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literature

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AIDS Literature  
 
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Other Works of AIDS Literature: 1984-1993

Other selected works of AIDS literature also deserve mention: Paul Reed's Facing It (1984), the first gay American AIDS novel; Night Sweat (1984) by Robert Chesley (d. 1990), the first American AIDS play (published in his 1990 collection, Hard Plays, Stiff Parts); the last three volumes of Armistead Maupin's Tales of the City series, Babycakes (1984), Significant Others (1987), and Sure of You (1989), where AIDS becomes an ever more prominent subject; the four to six stories about AIDS in each of the Men on Men: Best New Gay Fiction collections (1986, 1988, 1990, 1992).

Also of note are Harvey Fierstein's Safe Sex (1987), three one-acts; the moving AIDS-related poems that dot Mark Doty's books, Turtle, Swan (1987), Bethlehem in Broad Daylight (1991), and the National Book Critics' Circle Award-winning My Alexandria (1993); Christopher Davis's Valley of the Shadow (1988), about a wealthy young New York man and his ex-lover as they die from AIDS; Richard Greenberg's play Eastern Standard (1988), which features a gay man with AIDS among its main characters; Zero Positive (1988) by Harry Kondoleon (d. 1994), which mixes AIDS among homosexual and heterosexual New Yorkers with other subjects (published in M. Elizabeth Osborn's 1990 anthology, The Way We Live Now: American Plays & the AIDS Crisis).

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Notable too are Larry Kramer's play Just Say No (1988), a delirious skewering of the Reagan and Koch administrations in which government inaction on AIDS is one of several targets; Joel Redon's Bloodstream (1988), a brooding autobiographical novel in which a young gay man with AIDS returns to his Oregon family; Christopher Bram's In Memory of Angel Clare (1989), about the surviving lover and friends of a New York filmmaker who died of AIDS; the autobiographical Les nuits fauves ([1989]; trans. Savage Nights, 1993) by Cyril Collard (d. 1993), the basis for the 1992 film about an HIV-positive bisexual French filmmaker.

Also deserving of mention are the black gay author Larry Duplechan's engaging Tangled Up in Blue (1989), in which an HIV-positive gay man, his bisexual ex-lover, and his ex-lover's wife deal with the effects of AIDS on their relationships in 1985 Los Angeles; Gary Indiana's Horse Crazy (1989), where AIDS figures occasionally as a writer obsessively pursues a beautiful, manipulative addict, and his Gone Tomorrow (1993), which in its last third, documents the AIDS deaths and suicides of several members of an international film crew; These Waves of Dying Friends (1989) by Michael Lynch (d. 1991), poems by a Toronto-based American AIDS-activist and academic.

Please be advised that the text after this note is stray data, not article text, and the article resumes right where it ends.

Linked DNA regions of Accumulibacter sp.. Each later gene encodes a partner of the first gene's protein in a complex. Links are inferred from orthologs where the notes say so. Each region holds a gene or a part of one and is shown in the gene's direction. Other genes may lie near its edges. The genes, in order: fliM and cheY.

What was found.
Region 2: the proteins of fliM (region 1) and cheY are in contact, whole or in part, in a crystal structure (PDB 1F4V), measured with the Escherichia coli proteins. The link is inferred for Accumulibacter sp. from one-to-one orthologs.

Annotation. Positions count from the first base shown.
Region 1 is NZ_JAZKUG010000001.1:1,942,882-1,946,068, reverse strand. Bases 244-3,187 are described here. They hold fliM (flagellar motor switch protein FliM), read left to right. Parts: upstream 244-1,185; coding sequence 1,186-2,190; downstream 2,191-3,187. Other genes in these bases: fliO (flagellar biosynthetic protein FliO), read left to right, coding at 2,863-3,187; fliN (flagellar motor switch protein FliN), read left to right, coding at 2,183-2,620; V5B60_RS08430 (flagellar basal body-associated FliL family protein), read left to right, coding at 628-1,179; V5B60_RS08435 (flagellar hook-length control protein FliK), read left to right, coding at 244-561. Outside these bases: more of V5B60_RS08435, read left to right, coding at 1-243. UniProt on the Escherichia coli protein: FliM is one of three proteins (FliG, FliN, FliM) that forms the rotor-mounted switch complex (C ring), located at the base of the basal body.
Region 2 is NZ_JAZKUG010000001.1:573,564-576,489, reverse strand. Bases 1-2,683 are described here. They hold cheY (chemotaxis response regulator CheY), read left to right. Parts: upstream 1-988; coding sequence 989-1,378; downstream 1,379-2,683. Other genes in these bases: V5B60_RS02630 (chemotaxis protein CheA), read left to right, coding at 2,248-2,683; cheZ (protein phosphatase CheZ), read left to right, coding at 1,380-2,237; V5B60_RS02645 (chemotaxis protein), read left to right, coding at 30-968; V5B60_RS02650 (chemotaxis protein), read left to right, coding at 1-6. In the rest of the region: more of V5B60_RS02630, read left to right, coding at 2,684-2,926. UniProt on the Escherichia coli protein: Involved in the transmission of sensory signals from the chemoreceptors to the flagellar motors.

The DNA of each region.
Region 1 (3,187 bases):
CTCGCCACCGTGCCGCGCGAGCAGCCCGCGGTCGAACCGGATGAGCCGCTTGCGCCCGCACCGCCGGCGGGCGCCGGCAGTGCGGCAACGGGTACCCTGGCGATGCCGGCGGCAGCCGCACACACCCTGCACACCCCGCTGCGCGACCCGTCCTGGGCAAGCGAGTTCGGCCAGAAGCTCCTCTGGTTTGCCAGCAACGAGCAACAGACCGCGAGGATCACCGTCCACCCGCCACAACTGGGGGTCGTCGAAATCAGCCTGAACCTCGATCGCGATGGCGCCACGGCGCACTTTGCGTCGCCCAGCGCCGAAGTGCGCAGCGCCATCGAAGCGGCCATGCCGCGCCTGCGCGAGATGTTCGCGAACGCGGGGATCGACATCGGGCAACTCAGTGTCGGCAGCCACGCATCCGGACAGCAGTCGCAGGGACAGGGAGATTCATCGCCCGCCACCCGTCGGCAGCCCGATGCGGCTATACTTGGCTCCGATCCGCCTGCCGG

Deserving attention as well are Personal Dispatches: Writers Confront AIDS (1989), edited by John Preston (d. 1994), a diverse collection of stirring essays by gay and lesbian authors; Ron Schreiber's John (1989), poems chronicling the sickness and death from AIDS of the author's lover; Michael Cunningham's much-praised A Home at the End of the World (1990), which incorporates a person with AIDS in its final sections; Paul Monette's more popularly written novels: Afterlife (1990), about three gay male "AIDS widowers" in Los Angeles, and Halfway Home (1991), in which a gay male PWA and his heterosexual brother reconcile.

Also noteworthy are lesbian novelist Sarah Schulman's People in Trouble (1990), where an East Village lesbian and her bisexual lover negotiate their relationship against a background of AIDS activism; Hervé Guibert's Le protocole compassionnel ([1991]; trans. The Compassion Protocol, 1993), L'homme au chapeau rouge ([1992]; trans. The Man in the Red Hat, 1993), Le paradis (1992) and Cytomégalovirus: Journal d'hospitalisation (1992), sequels to his To the Friend Who Did Not Save My Life.

Deserving attention as well are Boys Like Us (1991) and Sweetheart (1992) by Peter McGehee (d. 1991), two semicomic, semisorrowful novels tracing a group of gay male Toronto friends during the epidemic, and Labour of Love (1993), a further sequel by McGehee's lover, Doug Wilson (d. 1992), based on McGehee's notes; Joseph Caldwell's Uncle from Rome (1992), in which a visiting American opera singer becomes entangled with several Italians, including a transvestite prostitute threatened by AIDS, and is finally able to grieve for his American ex-lover who died of the disease.

Other works of note are the collection Fidelities (1992) by Richard Hall (d. 1992), which has four AIDS-related stories ("The Jilting of Tim Weatherall," "The Cannibals," "Manhattan Transfer," and "Being a Baroness"); and One Boy at War (1993) by Paul A. Sergios (d. 1994), which includes the author's experiences as a PWA in what is chiefly a report about AIDS treatments and the alternative AIDS-drug underground.

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